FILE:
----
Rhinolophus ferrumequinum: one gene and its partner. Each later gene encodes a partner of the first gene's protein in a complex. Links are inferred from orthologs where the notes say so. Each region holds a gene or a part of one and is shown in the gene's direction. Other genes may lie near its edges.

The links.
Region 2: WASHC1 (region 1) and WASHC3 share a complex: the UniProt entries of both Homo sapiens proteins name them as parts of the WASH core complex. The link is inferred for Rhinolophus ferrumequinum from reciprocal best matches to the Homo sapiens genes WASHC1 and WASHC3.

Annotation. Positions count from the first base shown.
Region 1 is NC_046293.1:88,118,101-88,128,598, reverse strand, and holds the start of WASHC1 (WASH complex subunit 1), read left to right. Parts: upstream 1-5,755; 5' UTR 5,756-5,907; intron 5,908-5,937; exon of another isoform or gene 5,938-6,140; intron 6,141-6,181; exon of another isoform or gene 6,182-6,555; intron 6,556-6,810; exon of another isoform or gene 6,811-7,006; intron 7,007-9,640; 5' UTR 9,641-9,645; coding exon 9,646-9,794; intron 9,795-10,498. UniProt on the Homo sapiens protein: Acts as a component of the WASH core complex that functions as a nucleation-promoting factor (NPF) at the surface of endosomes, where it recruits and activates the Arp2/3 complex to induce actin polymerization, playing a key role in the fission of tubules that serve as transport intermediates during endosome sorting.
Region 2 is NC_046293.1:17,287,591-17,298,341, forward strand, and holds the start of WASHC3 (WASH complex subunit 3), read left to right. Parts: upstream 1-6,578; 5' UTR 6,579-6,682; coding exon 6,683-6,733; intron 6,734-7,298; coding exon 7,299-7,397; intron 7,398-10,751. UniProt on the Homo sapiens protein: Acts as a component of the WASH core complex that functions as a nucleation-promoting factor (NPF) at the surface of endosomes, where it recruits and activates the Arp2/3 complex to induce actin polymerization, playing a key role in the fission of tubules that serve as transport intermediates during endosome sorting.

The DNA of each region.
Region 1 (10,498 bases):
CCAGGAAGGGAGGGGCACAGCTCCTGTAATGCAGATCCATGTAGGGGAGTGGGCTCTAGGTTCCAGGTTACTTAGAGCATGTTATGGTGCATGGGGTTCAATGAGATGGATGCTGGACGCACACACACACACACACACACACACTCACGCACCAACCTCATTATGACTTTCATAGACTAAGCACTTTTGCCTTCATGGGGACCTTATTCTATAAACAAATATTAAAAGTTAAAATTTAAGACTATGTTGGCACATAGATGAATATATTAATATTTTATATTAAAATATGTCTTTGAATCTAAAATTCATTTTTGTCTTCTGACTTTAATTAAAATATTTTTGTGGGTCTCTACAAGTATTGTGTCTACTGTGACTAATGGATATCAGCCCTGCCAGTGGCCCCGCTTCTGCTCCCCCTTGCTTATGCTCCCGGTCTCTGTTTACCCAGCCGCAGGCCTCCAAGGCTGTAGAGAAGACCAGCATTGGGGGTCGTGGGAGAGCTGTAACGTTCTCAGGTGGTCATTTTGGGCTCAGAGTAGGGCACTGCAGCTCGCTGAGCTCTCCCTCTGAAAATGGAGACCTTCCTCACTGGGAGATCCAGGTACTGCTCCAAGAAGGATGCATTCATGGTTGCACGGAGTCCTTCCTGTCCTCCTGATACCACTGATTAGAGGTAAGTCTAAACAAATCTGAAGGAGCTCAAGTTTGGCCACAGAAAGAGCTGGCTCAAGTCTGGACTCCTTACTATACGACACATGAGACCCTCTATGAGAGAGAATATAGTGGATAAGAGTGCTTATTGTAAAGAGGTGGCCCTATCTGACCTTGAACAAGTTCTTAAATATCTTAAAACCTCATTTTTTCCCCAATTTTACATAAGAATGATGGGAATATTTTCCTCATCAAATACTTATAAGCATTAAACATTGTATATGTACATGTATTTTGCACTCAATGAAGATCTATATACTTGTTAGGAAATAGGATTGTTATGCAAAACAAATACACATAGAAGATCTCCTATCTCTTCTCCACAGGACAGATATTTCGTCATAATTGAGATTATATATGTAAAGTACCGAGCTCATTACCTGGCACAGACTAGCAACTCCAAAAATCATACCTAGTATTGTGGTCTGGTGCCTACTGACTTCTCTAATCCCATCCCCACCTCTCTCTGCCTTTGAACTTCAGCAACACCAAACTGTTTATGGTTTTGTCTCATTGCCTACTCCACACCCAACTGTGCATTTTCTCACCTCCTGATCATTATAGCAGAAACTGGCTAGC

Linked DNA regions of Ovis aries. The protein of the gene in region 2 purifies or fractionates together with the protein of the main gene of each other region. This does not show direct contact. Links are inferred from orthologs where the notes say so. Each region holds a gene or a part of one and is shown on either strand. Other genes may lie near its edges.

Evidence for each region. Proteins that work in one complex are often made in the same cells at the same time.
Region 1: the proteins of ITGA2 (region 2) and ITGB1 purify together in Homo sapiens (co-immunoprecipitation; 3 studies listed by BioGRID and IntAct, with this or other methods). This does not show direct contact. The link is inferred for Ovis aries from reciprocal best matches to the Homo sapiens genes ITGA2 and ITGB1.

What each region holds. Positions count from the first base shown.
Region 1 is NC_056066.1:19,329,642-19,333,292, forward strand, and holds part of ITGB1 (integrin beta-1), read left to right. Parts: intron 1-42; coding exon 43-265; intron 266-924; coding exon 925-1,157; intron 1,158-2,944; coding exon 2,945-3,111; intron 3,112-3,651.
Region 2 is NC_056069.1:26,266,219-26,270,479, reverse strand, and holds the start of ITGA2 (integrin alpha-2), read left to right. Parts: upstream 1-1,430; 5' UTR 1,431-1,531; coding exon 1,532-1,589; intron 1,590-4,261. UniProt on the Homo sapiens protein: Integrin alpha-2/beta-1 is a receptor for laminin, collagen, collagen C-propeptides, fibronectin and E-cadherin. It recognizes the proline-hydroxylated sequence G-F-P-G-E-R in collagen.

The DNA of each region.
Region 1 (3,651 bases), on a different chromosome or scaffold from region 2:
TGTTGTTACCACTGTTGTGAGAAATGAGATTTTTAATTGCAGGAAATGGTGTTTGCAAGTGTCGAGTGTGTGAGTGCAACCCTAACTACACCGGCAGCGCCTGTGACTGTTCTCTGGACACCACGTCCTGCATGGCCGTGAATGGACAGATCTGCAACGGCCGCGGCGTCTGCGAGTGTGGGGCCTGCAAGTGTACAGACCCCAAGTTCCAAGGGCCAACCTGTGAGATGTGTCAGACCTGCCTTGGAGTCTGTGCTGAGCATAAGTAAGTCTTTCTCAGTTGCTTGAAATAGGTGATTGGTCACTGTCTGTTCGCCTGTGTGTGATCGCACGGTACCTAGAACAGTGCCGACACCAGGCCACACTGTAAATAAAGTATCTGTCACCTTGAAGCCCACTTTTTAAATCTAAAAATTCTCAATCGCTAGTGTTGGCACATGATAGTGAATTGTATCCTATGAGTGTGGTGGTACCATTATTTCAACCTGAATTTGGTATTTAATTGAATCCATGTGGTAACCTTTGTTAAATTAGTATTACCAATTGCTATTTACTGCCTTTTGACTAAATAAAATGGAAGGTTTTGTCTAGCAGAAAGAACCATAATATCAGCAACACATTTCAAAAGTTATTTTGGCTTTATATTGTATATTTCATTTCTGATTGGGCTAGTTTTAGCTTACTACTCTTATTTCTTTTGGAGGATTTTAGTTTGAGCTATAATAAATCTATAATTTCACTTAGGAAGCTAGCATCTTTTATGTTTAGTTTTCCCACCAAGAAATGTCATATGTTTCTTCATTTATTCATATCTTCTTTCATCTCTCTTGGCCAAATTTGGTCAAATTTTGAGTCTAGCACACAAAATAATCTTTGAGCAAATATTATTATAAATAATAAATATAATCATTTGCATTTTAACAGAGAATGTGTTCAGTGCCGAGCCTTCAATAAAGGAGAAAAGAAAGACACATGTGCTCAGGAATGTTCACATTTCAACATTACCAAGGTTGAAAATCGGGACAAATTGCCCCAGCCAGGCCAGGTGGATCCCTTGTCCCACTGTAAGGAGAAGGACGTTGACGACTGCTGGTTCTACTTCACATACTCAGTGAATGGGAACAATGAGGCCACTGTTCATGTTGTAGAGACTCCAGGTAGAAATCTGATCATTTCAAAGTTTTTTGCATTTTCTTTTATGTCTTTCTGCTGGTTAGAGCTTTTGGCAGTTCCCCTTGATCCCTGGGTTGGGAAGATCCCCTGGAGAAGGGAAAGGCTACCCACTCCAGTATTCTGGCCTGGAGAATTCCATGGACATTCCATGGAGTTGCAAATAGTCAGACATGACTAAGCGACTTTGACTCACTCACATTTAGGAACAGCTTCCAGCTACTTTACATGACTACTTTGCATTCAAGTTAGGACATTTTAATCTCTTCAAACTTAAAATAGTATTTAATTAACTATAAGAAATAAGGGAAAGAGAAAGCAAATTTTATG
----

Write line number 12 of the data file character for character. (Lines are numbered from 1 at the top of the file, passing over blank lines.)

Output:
Region 1: the proteins of ITGA2 (region 2) and ITGB1 purify together in Homo sapiens (co-immunoprecipitation; 3 studies listed by BioGRID and IntAct, with this or other methods). This does not show direct contact. The link is inferred for Ovis aries from reciprocal best matches to the Homo sapiens genes ITGA2 and ITGB1.